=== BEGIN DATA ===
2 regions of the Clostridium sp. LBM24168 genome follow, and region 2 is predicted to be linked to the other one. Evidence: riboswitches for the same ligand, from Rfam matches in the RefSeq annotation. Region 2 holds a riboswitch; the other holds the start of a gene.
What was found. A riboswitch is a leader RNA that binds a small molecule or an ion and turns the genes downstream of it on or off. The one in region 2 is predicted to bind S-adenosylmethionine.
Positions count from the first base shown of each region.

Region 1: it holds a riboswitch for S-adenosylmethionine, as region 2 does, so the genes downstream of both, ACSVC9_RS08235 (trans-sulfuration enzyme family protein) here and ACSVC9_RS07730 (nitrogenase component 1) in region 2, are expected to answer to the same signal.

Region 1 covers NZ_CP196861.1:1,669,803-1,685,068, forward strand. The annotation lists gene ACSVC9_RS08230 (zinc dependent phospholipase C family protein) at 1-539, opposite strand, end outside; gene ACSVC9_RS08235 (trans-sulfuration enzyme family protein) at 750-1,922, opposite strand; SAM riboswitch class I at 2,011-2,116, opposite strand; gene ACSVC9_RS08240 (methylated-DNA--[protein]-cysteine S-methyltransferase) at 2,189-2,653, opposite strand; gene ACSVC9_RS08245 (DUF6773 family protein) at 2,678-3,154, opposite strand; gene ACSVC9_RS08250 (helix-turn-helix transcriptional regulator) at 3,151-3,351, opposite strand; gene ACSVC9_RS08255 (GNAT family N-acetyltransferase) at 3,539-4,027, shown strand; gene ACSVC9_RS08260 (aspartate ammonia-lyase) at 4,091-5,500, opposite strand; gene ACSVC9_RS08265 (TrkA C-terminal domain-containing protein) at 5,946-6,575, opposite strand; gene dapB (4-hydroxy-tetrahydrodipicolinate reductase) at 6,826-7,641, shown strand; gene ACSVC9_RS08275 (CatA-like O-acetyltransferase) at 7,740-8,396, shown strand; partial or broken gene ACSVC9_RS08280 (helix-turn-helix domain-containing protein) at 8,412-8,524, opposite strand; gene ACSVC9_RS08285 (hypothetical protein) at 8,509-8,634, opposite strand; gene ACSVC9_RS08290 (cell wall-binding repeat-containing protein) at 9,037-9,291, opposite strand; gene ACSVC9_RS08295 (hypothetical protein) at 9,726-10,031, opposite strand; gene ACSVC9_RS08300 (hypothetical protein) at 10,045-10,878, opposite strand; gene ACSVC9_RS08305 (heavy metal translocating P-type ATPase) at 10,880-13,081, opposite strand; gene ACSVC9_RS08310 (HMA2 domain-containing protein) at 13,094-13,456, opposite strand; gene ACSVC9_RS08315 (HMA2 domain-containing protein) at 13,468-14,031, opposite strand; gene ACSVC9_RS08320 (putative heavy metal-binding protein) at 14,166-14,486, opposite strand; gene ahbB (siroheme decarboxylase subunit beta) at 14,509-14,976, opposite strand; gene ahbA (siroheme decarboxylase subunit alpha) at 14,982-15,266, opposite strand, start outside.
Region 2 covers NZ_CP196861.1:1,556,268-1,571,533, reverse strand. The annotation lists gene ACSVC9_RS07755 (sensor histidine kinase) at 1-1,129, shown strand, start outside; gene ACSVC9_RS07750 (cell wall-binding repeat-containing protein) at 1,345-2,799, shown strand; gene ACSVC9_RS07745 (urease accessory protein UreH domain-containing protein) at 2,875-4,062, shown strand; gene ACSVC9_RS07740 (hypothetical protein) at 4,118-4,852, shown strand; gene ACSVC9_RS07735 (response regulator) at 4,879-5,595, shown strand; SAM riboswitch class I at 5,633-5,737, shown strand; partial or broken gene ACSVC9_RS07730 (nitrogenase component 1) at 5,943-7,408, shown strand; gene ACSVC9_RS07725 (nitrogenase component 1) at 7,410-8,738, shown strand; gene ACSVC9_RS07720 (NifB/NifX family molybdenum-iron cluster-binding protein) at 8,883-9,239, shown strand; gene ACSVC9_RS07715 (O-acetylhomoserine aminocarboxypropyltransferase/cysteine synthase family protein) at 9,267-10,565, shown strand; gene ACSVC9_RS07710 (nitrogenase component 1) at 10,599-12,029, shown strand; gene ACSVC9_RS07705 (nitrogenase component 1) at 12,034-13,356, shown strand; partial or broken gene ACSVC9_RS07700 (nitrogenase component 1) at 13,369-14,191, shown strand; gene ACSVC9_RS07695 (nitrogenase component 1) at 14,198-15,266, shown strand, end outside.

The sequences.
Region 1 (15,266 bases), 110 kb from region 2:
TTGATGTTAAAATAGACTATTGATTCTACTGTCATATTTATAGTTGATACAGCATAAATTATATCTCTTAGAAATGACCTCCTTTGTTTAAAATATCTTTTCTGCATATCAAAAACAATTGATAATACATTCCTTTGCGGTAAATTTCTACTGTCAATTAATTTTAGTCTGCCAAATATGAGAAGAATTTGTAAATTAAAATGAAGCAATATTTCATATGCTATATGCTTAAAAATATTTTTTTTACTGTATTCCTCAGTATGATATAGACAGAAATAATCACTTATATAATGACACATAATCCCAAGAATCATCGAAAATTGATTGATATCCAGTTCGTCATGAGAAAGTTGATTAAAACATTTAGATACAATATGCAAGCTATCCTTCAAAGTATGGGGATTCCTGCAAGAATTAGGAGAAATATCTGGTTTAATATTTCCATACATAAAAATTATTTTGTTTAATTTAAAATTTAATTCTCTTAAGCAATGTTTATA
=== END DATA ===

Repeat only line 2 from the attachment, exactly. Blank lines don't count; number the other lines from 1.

What was found. A riboswitch is a leader RNA that binds a small molecule or an ion and turns the genes downstream of it on or off. The one in region 2 is predicted to bind S-adenosylmethionine.